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Encouragement in Ungracious Places

We consider difficulties, trials, hurts, and challenges as ungracious because they seem so far from what we envision as indicative of God’s grace. But I wonder which is correct? Are the unpleasant experiences in life ungracious, or do we have a misunderstanding of God’s grace?

As you might know, the entirety of Scripture is replete with verses detailing the gracious attributes of God. However, there are several biblical characters who discuss our Father more lucidly, and with greater volume, than all of the others. From the heights and depths of their lives, they make a concerted effort to tell us about Him and the intervention of His unfathomable, relentless grace.

Just as their lives were filled with ungracious circumstances, the same awaits us on the road to tomorrow. But as only mentors can do, they offer words of encouragement concerning their journey and the encompassing grace of God.

For example, when Moses wrote Deuteronomy, he was addressing the people he had given his life to and led to the cusp of the Promised Land for the last time. As they stood facing the realization of their promise, they recognized the prospect of war, temptation, and a new way of life—all under the unproven leadership of Joshua.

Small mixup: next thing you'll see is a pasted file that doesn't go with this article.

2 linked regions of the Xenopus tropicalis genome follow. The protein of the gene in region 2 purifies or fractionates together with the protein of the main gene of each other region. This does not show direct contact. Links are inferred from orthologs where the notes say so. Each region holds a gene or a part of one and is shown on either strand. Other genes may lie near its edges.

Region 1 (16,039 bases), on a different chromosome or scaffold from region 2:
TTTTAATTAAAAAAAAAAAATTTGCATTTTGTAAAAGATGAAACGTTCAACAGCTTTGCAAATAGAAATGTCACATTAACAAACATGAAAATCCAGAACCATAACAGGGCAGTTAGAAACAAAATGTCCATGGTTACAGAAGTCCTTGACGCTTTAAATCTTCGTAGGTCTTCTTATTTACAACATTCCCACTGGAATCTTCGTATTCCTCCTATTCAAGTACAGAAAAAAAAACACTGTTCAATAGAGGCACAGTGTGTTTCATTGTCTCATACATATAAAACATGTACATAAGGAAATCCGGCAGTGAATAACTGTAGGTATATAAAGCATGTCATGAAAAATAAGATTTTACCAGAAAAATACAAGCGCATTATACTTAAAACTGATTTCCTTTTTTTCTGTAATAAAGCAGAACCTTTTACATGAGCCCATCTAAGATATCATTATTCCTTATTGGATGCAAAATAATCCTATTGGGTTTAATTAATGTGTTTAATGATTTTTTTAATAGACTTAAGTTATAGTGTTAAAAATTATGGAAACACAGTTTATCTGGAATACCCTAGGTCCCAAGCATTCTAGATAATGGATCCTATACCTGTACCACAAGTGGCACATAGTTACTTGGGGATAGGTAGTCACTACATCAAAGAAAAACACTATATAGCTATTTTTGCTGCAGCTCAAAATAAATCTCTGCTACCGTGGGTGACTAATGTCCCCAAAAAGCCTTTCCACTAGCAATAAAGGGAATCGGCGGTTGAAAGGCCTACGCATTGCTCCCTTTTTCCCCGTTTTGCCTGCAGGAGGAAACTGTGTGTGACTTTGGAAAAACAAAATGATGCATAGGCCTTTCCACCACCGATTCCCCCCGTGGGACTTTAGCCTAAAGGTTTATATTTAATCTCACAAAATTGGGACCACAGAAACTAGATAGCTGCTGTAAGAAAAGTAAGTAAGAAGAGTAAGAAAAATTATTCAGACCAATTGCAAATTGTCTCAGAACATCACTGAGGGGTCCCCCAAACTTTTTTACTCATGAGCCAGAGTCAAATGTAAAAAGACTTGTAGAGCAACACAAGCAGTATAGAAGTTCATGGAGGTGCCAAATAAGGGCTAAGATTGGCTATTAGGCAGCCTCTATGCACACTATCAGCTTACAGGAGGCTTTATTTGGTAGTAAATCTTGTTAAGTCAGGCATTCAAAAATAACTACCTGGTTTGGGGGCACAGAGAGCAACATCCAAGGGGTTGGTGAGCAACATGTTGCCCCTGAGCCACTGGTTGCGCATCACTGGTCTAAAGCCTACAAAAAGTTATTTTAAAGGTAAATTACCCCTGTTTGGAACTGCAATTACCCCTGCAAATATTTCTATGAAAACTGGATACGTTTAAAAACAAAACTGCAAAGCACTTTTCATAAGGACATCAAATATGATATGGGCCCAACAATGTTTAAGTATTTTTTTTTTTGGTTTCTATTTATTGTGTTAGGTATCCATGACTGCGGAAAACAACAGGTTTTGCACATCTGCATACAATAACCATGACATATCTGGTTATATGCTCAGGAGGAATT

What do you suppose Moses filled his final address with? That’s right. He reminded the people of who God is and how His very character preceded them as they contemplated crossing the Jordan River. At the threshold of ungracious uncertainty, Moses encouraged Israel to reflect on their Foundation.

Likewise, our lives are threaded with the same tapestry of detail—beautiful from in front of the finished product, but from the back, knotted and ungracious. Our testimony can provide the same catalyst of encouragement and hope to others who find themselves in ungracious places.

Preston Gillham

About the Author

As a co-founder, Preston Gillham led Lifetime for 30 years. Preston is a writer, speaker, and leadership guide. He has authored numerous articles and several books including No Mercy and Battle for the Round Tower. He blogs on “Life and Leadership”. More about Preston, his writings, speaking, and his consulting practice can be located at PrestonGillham.com.